What is special about the kitchen at the Museum Angewandte Kunst?
The Frankfurt Kitchen in the Museum Angewandte Kunst is in an exceptionally good state of preservation. This becomes evident from the completely preserved kitchen modules, which are usually the only thing removed from a Frankfurt Kitchen. This particular kitchen has been a real stroke of luck for the Museum, seeing as it has only been used by a single family since it was installed and has not been replaced over the course of the years, as is usually the case when tenants change. Due to the fact that the kitchen was very well maintained during its long use, the sink base cabinet is completely preserved. This is also very rare because this part is often the first thing that decays.
What restoration measures were necessary?
Before any of the restoration work could begin, the kitchen was placed in our quarantine room to ensure that it was not infested by bugs. After handing it over to our furniture restorers, all components of the kitchen were thoroughly examined. The scientific-analytical processing of the extensive object allowed us to determine the material composition and the authenticity of the components. This in turn makes it possible to evaluate other Frankfurt Kitchens in terms of their authenticity. In addition, all other renovation-related changes were reverted in order to restore the originally intended colour and materiality of the kitchen. With the help of novel restoration methods the reconstruction of the kitchen and of its great variety of materials could be executed in a way that guaranteed a damage-free removal. The restoration of the Frankfurt Kitchen took two years. It has now found its appropriate place as a room installation in the permanent presentation _Elementary Parts. From the Collection_s since 22 November 2017.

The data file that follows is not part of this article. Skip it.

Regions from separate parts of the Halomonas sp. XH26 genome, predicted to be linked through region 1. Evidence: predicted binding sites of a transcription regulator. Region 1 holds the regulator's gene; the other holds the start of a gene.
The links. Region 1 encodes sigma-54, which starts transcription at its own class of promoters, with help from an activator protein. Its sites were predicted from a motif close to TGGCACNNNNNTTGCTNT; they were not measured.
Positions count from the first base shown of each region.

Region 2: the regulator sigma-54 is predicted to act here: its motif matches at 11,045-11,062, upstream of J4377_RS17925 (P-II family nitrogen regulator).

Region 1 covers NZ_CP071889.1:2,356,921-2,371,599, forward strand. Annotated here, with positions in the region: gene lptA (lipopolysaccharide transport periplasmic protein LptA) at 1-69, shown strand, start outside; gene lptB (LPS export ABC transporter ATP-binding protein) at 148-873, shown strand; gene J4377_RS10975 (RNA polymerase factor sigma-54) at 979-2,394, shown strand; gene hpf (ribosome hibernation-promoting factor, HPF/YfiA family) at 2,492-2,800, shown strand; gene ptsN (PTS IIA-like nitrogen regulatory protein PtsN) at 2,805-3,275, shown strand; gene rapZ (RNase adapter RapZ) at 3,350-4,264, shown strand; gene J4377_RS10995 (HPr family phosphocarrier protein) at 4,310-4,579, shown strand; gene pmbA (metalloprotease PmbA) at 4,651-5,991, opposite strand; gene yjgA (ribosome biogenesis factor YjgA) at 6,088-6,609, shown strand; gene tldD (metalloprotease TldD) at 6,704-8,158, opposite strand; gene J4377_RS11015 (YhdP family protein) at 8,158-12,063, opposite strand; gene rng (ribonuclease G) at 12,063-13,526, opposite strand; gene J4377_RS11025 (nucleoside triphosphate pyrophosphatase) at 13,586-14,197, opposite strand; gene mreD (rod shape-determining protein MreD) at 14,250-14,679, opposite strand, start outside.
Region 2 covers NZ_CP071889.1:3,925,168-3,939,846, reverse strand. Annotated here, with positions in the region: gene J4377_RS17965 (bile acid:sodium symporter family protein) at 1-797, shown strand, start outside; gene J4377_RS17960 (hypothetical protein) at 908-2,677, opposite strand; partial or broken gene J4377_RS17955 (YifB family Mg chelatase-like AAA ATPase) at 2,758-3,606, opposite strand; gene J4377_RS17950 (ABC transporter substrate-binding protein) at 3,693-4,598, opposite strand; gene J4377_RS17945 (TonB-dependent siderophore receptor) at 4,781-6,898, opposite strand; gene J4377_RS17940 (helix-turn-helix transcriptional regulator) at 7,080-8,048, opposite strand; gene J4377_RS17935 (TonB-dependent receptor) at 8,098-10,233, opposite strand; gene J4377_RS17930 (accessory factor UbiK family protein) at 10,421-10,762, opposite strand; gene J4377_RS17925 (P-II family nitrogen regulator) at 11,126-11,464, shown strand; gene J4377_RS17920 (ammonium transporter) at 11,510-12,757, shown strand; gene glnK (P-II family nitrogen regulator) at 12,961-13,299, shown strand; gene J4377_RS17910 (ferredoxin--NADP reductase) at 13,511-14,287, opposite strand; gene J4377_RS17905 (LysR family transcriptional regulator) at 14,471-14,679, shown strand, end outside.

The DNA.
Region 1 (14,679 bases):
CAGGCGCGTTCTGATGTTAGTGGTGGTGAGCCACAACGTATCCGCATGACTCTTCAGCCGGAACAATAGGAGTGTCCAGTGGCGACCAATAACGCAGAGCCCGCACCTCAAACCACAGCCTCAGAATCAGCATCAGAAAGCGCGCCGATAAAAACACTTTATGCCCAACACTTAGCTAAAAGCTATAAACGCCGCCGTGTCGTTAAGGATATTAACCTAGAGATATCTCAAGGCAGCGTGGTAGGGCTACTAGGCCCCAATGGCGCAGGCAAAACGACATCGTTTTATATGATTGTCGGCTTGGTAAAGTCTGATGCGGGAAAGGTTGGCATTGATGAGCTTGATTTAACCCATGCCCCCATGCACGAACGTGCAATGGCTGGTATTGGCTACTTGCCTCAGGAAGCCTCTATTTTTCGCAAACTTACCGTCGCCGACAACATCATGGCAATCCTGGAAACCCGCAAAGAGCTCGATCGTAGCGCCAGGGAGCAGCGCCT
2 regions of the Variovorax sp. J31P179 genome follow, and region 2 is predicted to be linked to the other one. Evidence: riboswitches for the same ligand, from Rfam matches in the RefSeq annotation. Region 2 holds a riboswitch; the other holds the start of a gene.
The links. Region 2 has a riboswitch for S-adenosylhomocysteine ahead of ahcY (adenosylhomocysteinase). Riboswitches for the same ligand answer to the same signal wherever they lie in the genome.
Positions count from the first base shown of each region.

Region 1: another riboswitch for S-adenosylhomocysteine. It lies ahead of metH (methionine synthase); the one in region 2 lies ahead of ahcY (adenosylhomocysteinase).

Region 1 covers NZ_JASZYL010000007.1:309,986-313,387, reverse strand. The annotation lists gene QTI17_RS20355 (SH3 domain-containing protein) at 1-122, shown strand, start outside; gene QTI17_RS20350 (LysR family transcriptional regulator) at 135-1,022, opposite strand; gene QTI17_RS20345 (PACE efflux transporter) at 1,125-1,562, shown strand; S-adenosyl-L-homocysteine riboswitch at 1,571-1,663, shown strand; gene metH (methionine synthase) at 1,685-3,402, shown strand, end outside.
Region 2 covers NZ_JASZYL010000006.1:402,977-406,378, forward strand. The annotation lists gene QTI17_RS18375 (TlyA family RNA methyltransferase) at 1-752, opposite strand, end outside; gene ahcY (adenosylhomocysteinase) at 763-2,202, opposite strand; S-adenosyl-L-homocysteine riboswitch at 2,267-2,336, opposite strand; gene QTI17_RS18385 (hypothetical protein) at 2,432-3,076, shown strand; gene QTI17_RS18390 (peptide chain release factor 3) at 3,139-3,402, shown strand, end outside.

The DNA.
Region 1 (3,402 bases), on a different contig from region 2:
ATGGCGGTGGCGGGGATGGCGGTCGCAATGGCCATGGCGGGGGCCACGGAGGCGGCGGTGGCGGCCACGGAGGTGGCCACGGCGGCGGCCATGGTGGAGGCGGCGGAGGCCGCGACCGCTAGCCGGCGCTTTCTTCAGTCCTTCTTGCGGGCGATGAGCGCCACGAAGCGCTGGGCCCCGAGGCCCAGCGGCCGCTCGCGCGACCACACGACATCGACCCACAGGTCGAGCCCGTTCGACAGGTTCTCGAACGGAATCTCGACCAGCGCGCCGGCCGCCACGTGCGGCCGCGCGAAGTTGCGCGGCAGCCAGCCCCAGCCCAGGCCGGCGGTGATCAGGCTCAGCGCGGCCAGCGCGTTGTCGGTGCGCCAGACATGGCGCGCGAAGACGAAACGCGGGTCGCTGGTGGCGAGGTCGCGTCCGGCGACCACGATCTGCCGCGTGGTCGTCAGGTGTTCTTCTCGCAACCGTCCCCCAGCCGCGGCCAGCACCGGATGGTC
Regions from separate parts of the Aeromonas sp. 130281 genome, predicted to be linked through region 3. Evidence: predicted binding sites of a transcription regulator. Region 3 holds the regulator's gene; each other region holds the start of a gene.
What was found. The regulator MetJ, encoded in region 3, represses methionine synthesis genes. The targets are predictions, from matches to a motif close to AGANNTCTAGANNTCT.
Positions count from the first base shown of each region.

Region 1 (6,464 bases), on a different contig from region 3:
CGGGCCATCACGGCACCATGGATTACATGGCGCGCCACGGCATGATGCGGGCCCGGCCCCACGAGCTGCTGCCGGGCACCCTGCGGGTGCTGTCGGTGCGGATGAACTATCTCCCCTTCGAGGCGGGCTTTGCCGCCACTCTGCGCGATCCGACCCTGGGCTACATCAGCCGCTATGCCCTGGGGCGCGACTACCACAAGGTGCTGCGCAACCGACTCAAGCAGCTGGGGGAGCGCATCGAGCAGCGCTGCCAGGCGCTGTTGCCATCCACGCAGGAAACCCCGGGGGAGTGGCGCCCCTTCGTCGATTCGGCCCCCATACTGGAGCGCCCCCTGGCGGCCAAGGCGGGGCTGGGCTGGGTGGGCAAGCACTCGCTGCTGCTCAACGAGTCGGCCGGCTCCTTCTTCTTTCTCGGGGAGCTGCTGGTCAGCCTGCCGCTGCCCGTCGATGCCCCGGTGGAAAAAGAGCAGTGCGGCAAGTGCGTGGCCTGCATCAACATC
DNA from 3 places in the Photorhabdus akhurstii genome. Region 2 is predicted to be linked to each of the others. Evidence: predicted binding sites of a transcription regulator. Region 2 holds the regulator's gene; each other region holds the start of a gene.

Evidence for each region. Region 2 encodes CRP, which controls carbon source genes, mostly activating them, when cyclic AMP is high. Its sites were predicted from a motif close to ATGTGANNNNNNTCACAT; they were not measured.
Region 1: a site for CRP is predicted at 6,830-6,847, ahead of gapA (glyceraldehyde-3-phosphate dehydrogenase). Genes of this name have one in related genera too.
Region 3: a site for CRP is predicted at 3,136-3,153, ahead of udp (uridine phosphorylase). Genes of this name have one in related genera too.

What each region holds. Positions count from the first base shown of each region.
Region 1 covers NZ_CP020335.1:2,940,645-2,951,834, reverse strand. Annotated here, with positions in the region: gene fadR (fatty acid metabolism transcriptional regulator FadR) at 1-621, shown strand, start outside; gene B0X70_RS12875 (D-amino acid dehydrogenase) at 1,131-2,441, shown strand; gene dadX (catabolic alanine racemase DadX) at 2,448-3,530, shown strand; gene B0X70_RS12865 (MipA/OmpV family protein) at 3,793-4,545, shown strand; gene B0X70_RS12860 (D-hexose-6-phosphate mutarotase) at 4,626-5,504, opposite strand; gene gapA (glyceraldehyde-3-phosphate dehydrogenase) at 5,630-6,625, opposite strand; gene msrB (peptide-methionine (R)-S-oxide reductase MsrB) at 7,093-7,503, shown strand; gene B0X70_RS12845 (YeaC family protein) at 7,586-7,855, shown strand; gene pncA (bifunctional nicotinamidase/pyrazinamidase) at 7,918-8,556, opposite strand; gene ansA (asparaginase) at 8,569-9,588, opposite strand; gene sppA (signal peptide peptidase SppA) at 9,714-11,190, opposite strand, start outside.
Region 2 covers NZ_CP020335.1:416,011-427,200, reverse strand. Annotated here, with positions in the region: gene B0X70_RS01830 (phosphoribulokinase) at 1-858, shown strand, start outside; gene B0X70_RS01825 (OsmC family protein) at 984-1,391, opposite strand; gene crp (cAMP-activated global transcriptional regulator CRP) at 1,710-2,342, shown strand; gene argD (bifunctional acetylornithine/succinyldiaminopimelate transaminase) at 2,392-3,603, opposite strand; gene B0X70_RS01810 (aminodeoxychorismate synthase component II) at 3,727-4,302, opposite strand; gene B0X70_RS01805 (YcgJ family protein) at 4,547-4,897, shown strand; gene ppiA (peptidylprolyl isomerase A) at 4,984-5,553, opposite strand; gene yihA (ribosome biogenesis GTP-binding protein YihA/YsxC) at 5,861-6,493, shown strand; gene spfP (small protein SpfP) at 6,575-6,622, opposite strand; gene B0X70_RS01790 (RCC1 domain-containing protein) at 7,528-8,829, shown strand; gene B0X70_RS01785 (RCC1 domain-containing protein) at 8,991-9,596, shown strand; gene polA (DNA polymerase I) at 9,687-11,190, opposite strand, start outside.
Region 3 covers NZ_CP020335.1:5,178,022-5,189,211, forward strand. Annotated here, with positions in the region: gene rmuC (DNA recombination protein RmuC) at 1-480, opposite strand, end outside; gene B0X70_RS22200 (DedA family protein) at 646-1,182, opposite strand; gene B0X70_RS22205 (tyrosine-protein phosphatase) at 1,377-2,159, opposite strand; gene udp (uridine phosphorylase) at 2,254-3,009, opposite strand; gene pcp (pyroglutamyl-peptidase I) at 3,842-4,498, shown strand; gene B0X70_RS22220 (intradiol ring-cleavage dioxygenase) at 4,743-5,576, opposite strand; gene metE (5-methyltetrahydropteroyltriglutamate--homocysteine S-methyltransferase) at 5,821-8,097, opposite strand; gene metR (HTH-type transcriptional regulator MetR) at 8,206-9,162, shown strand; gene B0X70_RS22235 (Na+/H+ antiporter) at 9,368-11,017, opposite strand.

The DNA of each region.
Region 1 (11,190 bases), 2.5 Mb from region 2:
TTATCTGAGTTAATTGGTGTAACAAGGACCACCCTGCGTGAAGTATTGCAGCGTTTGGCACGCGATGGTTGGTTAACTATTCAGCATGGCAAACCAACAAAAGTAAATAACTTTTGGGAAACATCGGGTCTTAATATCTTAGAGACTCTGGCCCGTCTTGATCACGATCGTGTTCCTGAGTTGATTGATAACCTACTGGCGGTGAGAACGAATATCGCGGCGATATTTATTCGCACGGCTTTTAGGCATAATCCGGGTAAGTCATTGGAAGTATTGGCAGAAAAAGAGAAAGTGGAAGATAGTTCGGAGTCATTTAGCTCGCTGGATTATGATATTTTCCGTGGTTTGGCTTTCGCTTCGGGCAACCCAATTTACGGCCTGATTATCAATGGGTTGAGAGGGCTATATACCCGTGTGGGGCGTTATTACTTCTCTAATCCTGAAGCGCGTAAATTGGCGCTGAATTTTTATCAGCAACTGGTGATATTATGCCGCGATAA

What is the relevance of this kitchen today?
Under the term efficiency, the kitchen shows how space was optimized in order to save time. This is how efficiency found its way into the conceptually rather decelerated eat-in kitchen model, designed for dwelling and how it still continues to contribute to the optimization of our everyday lives today.
The kitchen was available in at least thirty different versions and could thus be adapted to rooms of very different sizes. There was not just one Frankfurt Kitchen, but many different versions of it. The Frankfurt Kitchen by Margarete Schütte-Lihotzky is therefore known as the mother of all built-in kitchens